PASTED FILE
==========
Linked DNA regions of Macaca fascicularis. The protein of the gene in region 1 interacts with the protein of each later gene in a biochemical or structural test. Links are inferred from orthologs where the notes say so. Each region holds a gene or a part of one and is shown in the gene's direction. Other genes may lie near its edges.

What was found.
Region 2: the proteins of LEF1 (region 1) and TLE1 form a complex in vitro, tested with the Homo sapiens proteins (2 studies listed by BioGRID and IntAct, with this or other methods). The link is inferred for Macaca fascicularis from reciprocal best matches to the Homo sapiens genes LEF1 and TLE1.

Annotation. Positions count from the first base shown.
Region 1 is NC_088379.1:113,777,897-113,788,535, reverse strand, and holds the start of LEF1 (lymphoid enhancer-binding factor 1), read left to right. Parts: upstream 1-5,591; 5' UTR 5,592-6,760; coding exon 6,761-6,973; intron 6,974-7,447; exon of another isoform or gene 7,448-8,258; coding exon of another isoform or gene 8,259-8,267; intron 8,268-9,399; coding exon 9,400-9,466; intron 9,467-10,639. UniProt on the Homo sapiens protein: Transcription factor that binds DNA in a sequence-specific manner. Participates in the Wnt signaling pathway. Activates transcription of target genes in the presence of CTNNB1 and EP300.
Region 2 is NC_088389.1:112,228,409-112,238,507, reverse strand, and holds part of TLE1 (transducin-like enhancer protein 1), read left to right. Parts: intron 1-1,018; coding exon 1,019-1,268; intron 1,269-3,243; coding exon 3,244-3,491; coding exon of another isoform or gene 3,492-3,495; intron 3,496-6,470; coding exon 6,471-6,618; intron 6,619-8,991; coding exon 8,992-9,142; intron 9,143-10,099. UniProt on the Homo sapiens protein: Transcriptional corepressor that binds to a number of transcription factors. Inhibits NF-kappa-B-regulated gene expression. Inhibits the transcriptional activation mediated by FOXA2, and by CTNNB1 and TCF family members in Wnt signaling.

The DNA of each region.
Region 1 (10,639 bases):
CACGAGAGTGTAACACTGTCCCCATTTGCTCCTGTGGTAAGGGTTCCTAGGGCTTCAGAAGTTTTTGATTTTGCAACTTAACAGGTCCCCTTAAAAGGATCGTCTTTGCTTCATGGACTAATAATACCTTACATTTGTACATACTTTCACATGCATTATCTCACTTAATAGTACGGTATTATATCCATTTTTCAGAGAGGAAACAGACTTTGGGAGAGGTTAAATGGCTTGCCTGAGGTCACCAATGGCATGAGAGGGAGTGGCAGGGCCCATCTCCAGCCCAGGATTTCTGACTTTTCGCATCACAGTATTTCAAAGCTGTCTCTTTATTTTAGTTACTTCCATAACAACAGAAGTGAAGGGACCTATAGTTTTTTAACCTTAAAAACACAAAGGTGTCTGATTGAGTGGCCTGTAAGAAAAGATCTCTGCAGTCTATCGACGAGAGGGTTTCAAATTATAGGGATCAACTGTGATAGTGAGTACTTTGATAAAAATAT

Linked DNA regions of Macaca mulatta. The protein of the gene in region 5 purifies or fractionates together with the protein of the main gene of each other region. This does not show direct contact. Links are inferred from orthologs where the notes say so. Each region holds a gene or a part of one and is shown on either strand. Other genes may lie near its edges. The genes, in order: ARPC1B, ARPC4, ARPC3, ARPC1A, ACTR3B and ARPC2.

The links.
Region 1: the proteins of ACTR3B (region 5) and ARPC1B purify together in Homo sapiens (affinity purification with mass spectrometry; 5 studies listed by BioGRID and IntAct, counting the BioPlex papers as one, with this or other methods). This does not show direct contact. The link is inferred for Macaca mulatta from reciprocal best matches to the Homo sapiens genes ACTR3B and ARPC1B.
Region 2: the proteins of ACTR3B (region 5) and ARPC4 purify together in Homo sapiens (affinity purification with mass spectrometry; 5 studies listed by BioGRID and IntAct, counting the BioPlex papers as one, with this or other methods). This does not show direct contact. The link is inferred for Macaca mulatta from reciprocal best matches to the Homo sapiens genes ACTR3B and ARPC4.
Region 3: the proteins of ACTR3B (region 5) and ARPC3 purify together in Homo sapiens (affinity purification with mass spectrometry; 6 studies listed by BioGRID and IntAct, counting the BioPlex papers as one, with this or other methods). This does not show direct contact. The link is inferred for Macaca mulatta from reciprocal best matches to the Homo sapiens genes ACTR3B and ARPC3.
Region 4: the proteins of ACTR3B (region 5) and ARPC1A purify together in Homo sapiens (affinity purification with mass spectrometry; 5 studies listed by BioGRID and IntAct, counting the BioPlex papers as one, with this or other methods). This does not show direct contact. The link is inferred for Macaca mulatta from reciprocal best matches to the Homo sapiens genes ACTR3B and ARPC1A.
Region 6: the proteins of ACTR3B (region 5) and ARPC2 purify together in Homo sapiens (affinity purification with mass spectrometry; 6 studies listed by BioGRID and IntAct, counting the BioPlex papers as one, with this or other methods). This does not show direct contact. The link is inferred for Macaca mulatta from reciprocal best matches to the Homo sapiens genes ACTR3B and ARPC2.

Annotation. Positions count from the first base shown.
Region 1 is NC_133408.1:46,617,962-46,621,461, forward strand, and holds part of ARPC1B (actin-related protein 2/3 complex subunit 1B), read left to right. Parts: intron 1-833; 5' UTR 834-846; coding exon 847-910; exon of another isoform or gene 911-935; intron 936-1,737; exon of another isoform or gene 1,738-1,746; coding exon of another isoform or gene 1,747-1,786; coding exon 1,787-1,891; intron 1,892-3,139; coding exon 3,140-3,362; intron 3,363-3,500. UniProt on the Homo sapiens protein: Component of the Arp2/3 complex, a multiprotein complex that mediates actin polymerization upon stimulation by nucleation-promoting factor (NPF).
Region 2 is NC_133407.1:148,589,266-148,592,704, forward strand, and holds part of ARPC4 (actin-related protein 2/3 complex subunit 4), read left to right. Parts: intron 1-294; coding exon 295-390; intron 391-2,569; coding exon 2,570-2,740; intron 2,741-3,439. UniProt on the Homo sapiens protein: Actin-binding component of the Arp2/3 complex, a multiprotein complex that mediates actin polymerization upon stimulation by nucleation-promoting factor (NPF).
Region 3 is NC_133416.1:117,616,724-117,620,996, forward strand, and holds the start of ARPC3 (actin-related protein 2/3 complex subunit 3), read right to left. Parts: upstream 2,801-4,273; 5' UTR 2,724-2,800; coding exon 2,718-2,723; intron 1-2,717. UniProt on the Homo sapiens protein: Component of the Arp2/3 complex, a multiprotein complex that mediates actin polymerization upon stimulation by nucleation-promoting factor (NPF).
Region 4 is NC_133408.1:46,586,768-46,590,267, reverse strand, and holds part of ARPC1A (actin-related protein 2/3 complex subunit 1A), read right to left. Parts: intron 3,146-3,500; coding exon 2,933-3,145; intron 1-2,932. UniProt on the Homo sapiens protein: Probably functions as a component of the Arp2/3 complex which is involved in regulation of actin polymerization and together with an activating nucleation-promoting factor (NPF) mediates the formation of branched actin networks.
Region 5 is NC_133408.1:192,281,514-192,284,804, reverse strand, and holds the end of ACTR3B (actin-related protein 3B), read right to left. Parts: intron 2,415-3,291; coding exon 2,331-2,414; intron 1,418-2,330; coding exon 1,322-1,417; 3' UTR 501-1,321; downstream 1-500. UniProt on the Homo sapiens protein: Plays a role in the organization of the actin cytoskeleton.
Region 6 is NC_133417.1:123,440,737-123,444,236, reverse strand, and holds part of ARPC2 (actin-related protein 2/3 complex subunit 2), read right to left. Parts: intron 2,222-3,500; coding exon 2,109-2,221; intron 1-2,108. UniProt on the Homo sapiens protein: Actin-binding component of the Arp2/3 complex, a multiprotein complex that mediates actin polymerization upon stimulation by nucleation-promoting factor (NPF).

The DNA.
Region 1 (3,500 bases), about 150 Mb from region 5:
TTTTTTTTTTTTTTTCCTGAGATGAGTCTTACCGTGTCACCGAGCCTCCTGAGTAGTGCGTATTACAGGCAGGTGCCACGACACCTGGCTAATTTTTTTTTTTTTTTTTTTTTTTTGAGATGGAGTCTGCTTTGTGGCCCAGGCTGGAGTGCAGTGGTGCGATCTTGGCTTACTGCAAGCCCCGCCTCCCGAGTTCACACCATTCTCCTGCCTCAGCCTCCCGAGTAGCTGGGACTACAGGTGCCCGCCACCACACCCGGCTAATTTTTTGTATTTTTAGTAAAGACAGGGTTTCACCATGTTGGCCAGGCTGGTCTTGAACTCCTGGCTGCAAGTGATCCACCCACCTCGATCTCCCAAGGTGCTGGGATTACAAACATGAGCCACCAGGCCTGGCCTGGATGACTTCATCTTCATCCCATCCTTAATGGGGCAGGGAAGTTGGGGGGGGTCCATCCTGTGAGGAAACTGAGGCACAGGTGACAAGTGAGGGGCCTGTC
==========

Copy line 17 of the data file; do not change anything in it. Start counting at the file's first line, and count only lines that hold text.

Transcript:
Annotation. Positions count from the first base shown.